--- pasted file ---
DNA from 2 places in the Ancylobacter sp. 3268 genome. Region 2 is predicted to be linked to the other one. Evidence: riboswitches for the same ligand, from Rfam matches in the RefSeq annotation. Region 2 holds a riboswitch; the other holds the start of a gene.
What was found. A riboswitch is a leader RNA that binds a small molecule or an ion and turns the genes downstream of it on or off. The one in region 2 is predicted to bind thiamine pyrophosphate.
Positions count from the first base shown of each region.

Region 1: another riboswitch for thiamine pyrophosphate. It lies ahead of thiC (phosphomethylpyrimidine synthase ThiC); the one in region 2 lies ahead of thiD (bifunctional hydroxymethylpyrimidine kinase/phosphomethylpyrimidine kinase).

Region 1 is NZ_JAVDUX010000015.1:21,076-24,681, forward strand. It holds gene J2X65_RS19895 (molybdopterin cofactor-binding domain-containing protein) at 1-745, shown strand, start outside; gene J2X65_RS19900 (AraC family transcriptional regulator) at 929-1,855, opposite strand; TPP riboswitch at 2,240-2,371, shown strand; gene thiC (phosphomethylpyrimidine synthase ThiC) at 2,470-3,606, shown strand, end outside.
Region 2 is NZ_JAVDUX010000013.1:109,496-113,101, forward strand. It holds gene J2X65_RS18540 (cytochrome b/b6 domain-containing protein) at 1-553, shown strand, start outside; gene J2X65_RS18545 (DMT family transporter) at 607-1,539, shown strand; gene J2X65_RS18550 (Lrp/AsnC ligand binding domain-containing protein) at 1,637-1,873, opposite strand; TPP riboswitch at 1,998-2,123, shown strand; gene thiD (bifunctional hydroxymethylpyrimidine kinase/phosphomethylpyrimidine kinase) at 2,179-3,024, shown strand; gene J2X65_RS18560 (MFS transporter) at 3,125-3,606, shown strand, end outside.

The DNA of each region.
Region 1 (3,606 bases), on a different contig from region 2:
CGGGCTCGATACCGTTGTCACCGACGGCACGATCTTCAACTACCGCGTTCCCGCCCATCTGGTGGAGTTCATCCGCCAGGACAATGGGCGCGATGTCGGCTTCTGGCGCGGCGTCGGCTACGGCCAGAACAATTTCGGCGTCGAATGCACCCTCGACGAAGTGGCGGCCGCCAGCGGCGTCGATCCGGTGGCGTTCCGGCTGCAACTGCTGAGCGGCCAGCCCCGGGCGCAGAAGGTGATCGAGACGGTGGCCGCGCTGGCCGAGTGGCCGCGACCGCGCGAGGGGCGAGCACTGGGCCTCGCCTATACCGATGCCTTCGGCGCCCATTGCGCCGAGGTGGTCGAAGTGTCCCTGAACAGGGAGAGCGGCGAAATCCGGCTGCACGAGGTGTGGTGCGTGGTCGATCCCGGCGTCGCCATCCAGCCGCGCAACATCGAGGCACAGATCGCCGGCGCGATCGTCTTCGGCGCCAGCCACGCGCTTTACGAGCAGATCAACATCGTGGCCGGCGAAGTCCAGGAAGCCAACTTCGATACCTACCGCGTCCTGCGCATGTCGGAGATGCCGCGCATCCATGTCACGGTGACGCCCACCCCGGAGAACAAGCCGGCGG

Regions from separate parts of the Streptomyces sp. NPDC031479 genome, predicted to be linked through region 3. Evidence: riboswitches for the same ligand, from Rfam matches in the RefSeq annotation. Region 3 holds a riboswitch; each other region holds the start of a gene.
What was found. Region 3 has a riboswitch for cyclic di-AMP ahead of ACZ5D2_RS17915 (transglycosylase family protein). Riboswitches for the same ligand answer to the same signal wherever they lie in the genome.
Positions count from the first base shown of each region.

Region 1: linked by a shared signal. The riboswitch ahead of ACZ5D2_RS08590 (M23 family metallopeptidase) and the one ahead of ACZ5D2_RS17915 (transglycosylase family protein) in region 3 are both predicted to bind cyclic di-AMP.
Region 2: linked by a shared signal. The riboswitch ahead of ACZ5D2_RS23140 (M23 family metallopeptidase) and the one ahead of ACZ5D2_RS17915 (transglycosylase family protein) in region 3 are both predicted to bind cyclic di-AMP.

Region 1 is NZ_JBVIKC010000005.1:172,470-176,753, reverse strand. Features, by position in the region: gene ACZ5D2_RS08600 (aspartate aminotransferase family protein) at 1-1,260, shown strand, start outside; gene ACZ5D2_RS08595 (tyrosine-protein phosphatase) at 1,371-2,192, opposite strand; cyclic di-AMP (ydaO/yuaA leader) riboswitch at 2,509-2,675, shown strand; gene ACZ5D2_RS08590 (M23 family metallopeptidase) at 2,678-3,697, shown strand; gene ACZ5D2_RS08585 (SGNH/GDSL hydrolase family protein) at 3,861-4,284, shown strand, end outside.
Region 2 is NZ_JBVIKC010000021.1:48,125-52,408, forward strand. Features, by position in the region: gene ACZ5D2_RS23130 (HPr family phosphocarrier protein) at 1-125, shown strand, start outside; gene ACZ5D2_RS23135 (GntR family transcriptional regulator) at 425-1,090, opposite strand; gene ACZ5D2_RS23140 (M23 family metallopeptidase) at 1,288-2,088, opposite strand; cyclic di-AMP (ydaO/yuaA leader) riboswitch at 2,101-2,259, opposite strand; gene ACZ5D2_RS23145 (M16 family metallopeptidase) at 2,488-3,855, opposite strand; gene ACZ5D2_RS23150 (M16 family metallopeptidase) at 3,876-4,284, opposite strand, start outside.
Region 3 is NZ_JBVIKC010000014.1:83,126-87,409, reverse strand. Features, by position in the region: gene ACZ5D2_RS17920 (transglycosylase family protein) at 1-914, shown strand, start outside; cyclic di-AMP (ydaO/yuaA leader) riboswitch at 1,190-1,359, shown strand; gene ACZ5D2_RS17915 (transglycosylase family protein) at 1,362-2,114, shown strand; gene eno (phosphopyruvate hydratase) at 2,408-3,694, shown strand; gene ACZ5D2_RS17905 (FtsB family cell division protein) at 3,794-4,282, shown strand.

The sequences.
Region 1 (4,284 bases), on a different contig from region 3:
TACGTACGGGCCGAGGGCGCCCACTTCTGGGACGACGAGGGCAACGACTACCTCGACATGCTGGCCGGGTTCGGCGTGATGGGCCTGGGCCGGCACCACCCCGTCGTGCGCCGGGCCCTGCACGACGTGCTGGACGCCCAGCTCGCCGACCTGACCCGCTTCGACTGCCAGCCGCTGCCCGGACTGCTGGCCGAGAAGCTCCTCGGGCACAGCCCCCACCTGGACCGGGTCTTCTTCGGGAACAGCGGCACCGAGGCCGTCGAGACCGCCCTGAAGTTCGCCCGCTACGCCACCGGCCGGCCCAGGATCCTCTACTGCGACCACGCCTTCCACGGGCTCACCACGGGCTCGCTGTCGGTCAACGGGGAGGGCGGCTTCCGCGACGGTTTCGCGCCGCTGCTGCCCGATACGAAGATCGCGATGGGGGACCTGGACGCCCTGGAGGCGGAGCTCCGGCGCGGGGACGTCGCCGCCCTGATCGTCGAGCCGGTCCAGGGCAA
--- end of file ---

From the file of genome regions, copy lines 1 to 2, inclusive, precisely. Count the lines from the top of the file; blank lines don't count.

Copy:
DNA from 2 places in the Ancylobacter sp. 3268 genome. Region 2 is predicted to be linked to the other one. Evidence: riboswitches for the same ligand, from Rfam matches in the RefSeq annotation. Region 2 holds a riboswitch; the other holds the start of a gene.
What was found. A riboswitch is a leader RNA that binds a small molecule or an ion and turns the genes downstream of it on or off. The one in region 2 is predicted to bind thiamine pyrophosphate.